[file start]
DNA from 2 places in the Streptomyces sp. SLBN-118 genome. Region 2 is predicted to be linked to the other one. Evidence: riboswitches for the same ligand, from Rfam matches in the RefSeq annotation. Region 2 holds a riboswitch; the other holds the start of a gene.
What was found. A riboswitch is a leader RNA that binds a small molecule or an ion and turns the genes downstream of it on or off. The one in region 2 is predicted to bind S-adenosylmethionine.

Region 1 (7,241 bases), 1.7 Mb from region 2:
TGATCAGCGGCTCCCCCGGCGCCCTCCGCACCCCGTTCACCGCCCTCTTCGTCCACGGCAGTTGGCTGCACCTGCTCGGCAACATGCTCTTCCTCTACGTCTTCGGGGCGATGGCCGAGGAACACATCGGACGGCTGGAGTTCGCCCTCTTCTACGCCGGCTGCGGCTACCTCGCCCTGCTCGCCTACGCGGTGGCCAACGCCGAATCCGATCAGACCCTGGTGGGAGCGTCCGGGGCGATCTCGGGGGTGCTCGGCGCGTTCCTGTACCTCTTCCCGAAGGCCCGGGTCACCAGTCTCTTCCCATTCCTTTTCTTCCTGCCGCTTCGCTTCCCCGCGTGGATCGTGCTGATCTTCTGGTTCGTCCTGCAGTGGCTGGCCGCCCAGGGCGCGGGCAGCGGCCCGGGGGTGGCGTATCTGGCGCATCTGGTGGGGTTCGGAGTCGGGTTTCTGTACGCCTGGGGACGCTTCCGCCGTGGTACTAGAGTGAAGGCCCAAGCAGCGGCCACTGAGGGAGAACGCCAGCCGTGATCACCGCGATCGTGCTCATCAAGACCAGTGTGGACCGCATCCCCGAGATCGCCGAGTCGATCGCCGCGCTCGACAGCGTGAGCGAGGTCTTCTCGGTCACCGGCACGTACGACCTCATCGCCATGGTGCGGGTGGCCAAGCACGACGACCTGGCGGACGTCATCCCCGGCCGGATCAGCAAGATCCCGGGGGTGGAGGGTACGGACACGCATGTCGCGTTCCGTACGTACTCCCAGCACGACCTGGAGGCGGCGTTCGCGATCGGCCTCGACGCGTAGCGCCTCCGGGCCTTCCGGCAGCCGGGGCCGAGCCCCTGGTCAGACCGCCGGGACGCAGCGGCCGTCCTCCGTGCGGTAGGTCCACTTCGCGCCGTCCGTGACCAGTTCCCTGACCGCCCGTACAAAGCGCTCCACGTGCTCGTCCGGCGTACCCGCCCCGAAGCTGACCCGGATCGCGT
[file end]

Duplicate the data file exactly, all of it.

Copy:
DNA from 2 places in the Streptomyces sp. SLBN-118 genome. Region 2 is predicted to be linked to the other one. Evidence: riboswitches for the same ligand, from Rfam matches in the RefSeq annotation. Region 2 holds a riboswitch; the other holds the start of a gene.
What was found. A riboswitch is a leader RNA that binds a small molecule or an ion and turns the genes downstream of it on or off. The one in region 2 is predicted to bind S-adenosylmethionine.

Region 1 (7,241 bases), 1.7 Mb from region 2:
TGATCAGCGGCTCCCCCGGCGCCCTCCGCACCCCGTTCACCGCCCTCTTCGTCCACGGCAGTTGGCTGCACCTGCTCGGCAACATGCTCTTCCTCTACGTCTTCGGGGCGATGGCCGAGGAACACATCGGACGGCTGGAGTTCGCCCTCTTCTACGCCGGCTGCGGCTACCTCGCCCTGCTCGCCTACGCGGTGGCCAACGCCGAATCCGATCAGACCCTGGTGGGAGCGTCCGGGGCGATCTCGGGGGTGCTCGGCGCGTTCCTGTACCTCTTCCCGAAGGCCCGGGTCACCAGTCTCTTCCCATTCCTTTTCTTCCTGCCGCTTCGCTTCCCCGCGTGGATCGTGCTGATCTTCTGGTTCGTCCTGCAGTGGCTGGCCGCCCAGGGCGCGGGCAGCGGCCCGGGGGTGGCGTATCTGGCGCATCTGGTGGGGTTCGGAGTCGGGTTTCTGTACGCCTGGGGACGCTTCCGCCGTGGTACTAGAGTGAAGGCCCAAGCAGCGGCCACTGAGGGAGAACGCCAGCCGTGATCACCGCGATCGTGCTCATCAAGACCAGTGTGGACCGCATCCCCGAGATCGCCGAGTCGATCGCCGCGCTCGACAGCGTGAGCGAGGTCTTCTCGGTCACCGGCACGTACGACCTCATCGCCATGGTGCGGGTGGCCAAGCACGACGACCTGGCGGACGTCATCCCCGGCCGGATCAGCAAGATCCCGGGGGTGGAGGGTACGGACACGCATGTCGCGTTCCGTACGTACTCCCAGCACGACCTGGAGGCGGCGTTCGCGATCGGCCTCGACGCGTAGCGCCTCCGGGCCTTCCGGCAGCCGGGGCCGAGCCCCTGGTCAGACCGCCGGGACGCAGCGGCCGTCCTCCGTGCGGTAGGTCCACTTCGCGCCGTCCGTGACCAGTTCCCTGACCGCCCGTACAAAGCGCTCCACGTGCTCGTCCGGCGTACCCGCCCCGAAGCTGACCCGGATCGCGT